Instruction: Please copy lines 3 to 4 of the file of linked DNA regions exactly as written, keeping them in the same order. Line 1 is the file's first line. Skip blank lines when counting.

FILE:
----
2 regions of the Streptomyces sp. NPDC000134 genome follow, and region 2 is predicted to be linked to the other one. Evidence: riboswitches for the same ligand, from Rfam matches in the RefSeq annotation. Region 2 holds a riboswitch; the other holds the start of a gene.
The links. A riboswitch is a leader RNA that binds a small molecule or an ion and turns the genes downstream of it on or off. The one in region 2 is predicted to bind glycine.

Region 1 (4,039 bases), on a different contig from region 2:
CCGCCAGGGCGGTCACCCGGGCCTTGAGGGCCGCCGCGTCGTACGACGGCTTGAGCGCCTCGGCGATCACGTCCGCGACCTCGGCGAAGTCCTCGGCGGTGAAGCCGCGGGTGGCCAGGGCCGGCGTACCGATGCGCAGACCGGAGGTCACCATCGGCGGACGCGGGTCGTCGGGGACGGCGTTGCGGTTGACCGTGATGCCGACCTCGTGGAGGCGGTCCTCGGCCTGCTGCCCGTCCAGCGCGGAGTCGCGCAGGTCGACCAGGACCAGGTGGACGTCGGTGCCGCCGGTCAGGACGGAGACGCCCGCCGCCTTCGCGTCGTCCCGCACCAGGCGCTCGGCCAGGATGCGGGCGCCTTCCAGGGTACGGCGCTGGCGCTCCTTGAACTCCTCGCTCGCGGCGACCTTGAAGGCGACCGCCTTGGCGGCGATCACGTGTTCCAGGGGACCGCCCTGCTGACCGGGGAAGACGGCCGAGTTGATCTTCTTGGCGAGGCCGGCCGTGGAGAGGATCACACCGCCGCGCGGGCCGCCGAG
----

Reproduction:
Region 1 (4,039 bases), on a different contig from region 2:
CCGCCAGGGCGGTCACCCGGGCCTTGAGGGCCGCCGCGTCGTACGACGGCTTGAGCGCCTCGGCGATCACGTCCGCGACCTCGGCGAAGTCCTCGGCGGTGAAGCCGCGGGTGGCCAGGGCCGGCGTACCGATGCGCAGACCGGAGGTCACCATCGGCGGACGCGGGTCGTCGGGGACGGCGTTGCGGTTGACCGTGATGCCGACCTCGTGGAGGCGGTCCTCGGCCTGCTGCCCGTCCAGCGCGGAGTCGCGCAGGTCGACCAGGACCAGGTGGACGTCGGTGCCGCCGGTCAGGACGGAGACGCCCGCCGCCTTCGCGTCGTCCCGCACCAGGCGCTCGGCCAGGATGCGGGCGCCTTCCAGGGTACGGCGCTGGCGCTCCTTGAACTCCTCGCTCGCGGCGACCTTGAAGGCGACCGCCTTGGCGGCGATCACGTGTTCCAGGGGACCGCCCTGCTGACCGGGGAAGACGGCCGAGTTGATCTTCTTGGCGAGGCCGGCCGTGGAGAGGATCACACCGCCGCGCGGGCCGCCGAG